• In June 2005, two Norfolk Southern trains crashed into each other in Graniteville, North Carolina. A single tank car of chlorine ruptured and released enough material to kill 9 people, injure 554, and force the evacuation of 5,400 others. According to a recent law review article, “The railroad settled a class-action lawsuit with the 5,400 people displaced by the accident, agreeing to pay $2,000 to every household within a one-mile radius for inconvenience and $200 per day for each person kept away from his or her home during the cleanup effort.”

    A textile plant, Avondale Mills, was located near the scene of the accident and several mill workers were among those killed. The accident was the final straw. Already struggling against global competition, the disruption proved insurmountable and the firm laid off 4,000 workers. Avondale then brought suit against the railroad, seeking over $450 million. After four weeks of trial, the parties settled the lawsuit for an undisclosed amount.

    In another case, a CSX tank car in a New Orleans railyard burst into flames, releasing a poisonous gas from a volatile compound used to make synthetic rubber. A Louisiana jury awarded $3.5 billion in punitive damages to 8,000 residents affected by fire. In 1997, after a decade of appeals, CSX settled the case for $850 million.

    Another way to ballpark oil train explosion costs is with numbers that the railroads themselves sometimes use. A damage assessment report prepared in 2006 by the American Academy of Actuaries for the President’s Working Group on Financial Markets analyzes terrorism risk. (Railroads cite this report when attempting to convince regulators they need special tariffs or protection from the potential financial ruin caused by the enormous uninsured damages from an accident involving hazardous material like chlorine.) The Actuaries group ran through several scenarios of insured loss estimates in variously sized cities. They pegged these numbers for the closest analogy, a truck bomb, at $3 billion for Des Moines, $8.8 billion for San Francisco, and $11.8 billion if the incident occurred in New York City.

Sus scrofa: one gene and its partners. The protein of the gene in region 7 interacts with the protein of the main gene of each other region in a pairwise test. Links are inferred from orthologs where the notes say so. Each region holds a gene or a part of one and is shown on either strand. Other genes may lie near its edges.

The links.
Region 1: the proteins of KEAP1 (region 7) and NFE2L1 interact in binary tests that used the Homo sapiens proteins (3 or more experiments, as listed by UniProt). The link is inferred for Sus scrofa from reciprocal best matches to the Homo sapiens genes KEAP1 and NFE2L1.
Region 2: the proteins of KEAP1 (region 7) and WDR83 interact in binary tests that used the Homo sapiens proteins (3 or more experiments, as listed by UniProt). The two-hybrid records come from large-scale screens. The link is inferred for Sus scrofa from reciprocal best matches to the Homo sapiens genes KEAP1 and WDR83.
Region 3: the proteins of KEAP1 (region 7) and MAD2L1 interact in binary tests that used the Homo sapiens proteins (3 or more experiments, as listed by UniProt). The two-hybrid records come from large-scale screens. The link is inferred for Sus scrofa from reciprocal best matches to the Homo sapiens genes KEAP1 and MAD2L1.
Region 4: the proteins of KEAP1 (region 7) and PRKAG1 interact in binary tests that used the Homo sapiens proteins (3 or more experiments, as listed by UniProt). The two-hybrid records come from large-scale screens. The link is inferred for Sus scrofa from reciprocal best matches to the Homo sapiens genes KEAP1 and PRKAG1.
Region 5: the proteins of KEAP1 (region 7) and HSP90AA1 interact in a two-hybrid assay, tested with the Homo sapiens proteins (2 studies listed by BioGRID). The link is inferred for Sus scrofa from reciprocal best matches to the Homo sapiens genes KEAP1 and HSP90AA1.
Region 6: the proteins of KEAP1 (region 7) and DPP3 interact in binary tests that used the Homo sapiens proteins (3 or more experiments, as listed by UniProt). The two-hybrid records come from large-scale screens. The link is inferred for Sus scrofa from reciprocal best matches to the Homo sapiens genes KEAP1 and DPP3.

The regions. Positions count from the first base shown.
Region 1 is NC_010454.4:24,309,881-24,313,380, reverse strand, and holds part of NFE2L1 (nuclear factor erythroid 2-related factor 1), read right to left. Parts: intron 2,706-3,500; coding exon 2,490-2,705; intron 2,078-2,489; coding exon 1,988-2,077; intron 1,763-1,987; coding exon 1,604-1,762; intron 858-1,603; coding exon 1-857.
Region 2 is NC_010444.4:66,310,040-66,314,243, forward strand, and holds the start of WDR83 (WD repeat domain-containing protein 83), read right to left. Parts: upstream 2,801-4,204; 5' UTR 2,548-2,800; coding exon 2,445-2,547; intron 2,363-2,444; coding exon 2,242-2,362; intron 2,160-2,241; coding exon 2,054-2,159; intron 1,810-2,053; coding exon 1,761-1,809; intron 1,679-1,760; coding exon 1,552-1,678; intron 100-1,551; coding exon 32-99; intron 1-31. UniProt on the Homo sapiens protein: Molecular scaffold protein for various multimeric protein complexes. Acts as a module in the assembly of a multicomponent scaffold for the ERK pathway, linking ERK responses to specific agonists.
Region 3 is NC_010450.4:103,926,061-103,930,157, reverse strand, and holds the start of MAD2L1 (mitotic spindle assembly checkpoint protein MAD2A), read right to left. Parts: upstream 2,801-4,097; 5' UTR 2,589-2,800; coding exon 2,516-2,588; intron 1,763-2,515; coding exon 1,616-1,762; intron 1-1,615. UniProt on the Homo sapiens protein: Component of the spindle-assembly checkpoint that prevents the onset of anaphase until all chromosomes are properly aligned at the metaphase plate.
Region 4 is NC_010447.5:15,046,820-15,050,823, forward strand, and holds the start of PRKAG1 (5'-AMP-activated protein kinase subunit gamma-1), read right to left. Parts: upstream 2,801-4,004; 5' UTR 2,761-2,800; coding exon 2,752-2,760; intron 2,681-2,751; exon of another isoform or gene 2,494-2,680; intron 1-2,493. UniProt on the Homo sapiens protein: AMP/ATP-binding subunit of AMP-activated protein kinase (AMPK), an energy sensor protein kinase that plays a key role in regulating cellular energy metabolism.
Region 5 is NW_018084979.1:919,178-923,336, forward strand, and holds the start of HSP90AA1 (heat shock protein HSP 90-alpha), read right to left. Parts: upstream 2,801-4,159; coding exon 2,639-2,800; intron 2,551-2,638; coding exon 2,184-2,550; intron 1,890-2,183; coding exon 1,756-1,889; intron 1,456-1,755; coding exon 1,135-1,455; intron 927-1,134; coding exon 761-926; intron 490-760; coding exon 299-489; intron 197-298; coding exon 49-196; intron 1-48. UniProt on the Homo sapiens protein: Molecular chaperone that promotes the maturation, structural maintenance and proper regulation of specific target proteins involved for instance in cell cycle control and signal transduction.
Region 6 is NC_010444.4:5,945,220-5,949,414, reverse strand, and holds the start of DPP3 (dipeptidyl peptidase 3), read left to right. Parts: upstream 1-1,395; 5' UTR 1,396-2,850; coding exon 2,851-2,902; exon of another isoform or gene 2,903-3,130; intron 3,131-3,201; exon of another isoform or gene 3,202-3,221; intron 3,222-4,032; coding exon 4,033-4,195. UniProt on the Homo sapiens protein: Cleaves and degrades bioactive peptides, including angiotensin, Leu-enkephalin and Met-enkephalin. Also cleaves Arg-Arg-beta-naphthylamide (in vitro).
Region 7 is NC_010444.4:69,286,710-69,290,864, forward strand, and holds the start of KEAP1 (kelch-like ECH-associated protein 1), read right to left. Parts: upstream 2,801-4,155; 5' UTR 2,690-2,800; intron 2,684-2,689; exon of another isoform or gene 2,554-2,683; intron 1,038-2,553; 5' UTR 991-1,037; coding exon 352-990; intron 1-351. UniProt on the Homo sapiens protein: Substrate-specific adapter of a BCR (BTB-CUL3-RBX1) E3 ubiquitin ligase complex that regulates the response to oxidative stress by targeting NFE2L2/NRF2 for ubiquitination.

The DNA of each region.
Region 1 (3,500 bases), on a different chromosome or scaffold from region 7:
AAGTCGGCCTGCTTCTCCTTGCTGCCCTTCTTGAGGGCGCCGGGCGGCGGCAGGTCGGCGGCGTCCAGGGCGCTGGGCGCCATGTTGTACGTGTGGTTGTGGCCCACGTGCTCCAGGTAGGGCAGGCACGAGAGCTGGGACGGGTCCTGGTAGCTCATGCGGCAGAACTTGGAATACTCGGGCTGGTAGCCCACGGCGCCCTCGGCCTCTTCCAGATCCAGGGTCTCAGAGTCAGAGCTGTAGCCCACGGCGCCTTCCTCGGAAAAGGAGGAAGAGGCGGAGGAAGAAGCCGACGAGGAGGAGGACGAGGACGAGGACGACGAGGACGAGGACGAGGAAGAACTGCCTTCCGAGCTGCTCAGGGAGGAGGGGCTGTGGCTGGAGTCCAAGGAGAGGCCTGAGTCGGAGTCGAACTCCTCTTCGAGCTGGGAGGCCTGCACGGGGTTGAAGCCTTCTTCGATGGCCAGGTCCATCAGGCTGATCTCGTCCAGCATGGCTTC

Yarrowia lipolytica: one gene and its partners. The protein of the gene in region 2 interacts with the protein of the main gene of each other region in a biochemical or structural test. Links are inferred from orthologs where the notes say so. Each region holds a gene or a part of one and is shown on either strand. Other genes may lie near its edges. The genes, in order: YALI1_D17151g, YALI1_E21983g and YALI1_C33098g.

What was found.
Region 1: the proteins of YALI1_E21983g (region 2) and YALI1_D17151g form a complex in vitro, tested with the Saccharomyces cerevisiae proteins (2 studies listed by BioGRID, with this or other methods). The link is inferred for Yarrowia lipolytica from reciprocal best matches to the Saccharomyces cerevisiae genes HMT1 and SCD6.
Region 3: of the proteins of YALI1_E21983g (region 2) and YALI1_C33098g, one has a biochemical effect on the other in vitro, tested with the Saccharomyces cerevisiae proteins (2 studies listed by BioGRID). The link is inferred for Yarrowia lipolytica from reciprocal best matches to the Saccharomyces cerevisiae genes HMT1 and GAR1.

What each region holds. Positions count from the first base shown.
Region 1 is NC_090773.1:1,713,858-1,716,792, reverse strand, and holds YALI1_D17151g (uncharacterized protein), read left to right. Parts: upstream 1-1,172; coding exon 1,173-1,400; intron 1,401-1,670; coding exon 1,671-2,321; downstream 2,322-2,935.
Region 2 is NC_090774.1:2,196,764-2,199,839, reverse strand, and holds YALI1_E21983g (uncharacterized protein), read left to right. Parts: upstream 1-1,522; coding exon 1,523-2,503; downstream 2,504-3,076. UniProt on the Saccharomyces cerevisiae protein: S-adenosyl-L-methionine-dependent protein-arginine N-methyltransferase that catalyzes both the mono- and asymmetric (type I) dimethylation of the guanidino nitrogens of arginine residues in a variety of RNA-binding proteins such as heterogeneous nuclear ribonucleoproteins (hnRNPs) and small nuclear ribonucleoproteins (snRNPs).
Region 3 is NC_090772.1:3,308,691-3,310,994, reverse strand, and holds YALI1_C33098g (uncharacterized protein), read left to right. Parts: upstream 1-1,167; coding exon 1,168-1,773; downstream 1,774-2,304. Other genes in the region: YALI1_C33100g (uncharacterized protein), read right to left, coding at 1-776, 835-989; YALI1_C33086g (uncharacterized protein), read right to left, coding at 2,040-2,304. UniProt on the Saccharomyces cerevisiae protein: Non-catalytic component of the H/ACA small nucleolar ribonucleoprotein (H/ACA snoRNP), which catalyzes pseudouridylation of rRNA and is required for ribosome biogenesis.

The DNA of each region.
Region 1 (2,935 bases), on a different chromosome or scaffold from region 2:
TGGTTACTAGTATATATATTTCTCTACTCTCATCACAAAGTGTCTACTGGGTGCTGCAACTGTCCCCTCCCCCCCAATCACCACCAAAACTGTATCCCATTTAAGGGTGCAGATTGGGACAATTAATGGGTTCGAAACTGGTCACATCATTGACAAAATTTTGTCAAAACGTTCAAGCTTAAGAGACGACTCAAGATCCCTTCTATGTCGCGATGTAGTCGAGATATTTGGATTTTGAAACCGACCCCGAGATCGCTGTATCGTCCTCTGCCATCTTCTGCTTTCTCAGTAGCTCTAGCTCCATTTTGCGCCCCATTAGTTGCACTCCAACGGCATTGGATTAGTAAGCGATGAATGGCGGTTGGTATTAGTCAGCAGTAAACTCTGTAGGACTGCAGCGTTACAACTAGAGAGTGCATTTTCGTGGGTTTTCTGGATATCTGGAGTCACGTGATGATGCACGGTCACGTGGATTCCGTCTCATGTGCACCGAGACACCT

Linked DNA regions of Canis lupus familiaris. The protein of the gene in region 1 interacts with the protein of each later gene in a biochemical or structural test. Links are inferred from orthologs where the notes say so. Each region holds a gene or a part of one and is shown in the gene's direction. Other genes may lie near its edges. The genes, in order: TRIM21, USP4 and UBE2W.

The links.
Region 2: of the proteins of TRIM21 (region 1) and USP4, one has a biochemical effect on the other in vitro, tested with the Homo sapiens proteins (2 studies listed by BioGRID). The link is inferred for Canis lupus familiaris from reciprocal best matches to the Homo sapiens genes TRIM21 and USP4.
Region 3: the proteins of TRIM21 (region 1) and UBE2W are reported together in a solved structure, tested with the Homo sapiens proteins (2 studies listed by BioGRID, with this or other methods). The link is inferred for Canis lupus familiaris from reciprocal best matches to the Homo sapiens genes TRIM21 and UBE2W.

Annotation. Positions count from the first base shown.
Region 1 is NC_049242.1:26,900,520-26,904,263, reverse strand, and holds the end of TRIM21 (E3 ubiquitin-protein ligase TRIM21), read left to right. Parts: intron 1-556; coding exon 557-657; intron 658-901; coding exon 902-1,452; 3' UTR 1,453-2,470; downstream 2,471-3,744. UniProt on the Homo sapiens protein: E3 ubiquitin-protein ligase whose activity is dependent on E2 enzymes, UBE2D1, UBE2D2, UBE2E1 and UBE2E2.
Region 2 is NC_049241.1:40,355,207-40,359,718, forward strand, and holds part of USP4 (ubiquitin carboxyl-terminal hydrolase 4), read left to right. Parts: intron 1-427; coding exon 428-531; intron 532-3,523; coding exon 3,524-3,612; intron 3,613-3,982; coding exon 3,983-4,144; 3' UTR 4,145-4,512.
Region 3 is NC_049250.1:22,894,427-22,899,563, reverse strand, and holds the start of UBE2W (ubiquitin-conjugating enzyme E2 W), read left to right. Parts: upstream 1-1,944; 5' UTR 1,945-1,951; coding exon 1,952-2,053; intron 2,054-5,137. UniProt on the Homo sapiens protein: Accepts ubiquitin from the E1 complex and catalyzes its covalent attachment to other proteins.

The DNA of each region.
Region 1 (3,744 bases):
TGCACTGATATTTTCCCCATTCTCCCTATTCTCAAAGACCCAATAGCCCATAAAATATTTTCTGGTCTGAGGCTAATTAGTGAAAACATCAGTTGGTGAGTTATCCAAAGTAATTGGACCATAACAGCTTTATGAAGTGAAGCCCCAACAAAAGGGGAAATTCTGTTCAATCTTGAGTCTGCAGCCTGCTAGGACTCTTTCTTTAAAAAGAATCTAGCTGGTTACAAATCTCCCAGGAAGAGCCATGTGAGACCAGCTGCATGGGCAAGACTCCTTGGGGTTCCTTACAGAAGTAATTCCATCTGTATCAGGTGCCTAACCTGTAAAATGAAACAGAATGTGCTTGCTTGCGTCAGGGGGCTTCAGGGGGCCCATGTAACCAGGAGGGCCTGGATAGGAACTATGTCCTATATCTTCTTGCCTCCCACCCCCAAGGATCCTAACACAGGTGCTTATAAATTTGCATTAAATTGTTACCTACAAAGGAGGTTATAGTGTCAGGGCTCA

We can say with some confidence that if the loaded oil trains that went off the rails near downtown Seattle or Philadelphia had exploded, the damage could have ranged well into the billions. Given that the Lac-Megantic oil train inferno cost at least $2.7 billion and experts ballpark a Des Moines truck bomb at $3 billion, it’s fair to believe that an explosion in a bigger city could cost much more—perhaps something on the order of $5 billion that PHMSA estimates. When the railroads insist on running loaded oil trains past sports stadiums on game night or through the heart of cites during major festivals, it’s especially problematic that they do not carry insurance proportional to the risks they introduce.

    The under-insurance problem is bad enough in cities like Spokane and Portland that sit alongside the major railroads that carry perhaps $1 billion in insurance. In places like Grays Harbor, Washington, or Clatskanie, Oregon, served by railroads owned by a short line railroad-holding company, the paltry $500 million or so they carry in insurance coverage could almost be a joke. Except that there’s really nothing funny about it.